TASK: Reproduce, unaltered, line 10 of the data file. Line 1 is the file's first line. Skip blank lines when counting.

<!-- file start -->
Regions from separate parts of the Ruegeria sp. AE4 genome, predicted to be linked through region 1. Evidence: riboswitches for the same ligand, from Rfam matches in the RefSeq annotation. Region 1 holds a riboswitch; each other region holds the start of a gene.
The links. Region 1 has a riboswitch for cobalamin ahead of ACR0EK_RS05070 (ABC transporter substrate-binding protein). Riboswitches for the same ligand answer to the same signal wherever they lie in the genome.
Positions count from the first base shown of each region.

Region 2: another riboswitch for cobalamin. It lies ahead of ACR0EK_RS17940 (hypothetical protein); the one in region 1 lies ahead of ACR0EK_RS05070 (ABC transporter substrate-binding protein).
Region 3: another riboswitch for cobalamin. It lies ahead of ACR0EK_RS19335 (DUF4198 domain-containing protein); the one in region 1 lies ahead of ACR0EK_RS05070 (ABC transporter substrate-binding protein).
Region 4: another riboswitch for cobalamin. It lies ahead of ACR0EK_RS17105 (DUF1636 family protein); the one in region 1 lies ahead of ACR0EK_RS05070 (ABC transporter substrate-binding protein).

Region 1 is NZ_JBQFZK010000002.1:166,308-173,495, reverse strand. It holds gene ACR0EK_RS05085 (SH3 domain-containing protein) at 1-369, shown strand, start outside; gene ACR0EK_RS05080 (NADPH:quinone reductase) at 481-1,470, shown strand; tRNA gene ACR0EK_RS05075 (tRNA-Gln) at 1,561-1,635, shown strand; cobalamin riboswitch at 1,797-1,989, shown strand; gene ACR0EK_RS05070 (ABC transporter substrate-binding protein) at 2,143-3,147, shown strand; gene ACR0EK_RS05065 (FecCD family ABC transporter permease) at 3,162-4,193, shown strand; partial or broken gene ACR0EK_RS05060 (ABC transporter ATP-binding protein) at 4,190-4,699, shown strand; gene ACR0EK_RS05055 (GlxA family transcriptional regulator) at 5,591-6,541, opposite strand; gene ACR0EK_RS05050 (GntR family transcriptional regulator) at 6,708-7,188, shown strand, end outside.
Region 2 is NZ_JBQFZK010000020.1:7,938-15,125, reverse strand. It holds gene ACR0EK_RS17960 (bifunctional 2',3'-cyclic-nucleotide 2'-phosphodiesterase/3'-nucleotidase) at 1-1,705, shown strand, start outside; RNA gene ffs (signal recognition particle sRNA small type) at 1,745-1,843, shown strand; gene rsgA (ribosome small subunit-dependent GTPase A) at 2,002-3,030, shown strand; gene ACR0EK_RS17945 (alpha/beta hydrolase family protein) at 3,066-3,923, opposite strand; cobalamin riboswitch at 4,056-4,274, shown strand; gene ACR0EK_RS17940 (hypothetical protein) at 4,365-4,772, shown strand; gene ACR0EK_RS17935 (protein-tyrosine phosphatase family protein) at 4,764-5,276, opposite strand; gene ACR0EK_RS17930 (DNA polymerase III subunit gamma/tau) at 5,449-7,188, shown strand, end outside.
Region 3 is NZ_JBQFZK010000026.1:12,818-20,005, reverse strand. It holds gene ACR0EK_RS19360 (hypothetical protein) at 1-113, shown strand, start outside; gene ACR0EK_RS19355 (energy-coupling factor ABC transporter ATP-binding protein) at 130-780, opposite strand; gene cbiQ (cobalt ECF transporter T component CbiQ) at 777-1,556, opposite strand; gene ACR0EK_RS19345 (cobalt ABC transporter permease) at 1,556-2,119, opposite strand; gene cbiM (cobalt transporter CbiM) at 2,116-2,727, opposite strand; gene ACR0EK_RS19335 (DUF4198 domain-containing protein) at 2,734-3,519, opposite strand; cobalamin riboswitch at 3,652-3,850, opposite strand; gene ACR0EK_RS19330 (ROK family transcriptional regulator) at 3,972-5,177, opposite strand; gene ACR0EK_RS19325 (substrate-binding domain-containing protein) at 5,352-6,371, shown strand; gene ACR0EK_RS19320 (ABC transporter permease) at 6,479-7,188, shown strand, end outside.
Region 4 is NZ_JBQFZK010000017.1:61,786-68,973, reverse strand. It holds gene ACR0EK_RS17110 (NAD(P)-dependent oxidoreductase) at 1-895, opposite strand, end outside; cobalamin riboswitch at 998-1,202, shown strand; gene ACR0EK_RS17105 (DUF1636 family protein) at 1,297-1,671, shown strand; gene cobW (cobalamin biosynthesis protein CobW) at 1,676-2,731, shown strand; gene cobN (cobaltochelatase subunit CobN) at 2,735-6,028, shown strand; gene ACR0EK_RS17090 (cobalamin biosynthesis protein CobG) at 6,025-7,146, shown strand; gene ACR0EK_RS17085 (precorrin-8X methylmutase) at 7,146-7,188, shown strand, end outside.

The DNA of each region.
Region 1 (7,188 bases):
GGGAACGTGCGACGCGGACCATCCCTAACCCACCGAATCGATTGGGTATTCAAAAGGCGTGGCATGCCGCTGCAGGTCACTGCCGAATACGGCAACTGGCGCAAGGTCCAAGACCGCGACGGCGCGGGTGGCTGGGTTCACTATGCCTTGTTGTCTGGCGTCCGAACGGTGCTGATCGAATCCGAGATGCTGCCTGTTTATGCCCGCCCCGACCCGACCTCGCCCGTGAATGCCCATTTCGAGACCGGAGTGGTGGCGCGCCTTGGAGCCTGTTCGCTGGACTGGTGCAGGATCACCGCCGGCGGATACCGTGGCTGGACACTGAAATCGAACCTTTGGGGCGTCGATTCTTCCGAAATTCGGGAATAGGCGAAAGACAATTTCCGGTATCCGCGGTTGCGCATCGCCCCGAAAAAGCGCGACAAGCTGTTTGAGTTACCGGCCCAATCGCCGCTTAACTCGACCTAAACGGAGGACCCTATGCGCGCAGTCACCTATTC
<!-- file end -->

Region 4 is NZ_JBQFZK010000017.1:61,786-68,973, reverse strand. It holds gene ACR0EK_RS17110 (NAD(P)-dependent oxidoreductase) at 1-895, opposite strand, end outside; cobalamin riboswitch at 998-1,202, shown strand; gene ACR0EK_RS17105 (DUF1636 family protein) at 1,297-1,671, shown strand; gene cobW (cobalamin biosynthesis protein CobW) at 1,676-2,731, shown strand; gene cobN (cobaltochelatase subunit CobN) at 2,735-6,028, shown strand; gene ACR0EK_RS17090 (cobalamin biosynthesis protein CobG) at 6,025-7,146, shown strand; gene ACR0EK_RS17085 (precorrin-8X methylmutase) at 7,146-7,188, shown strand, end outside.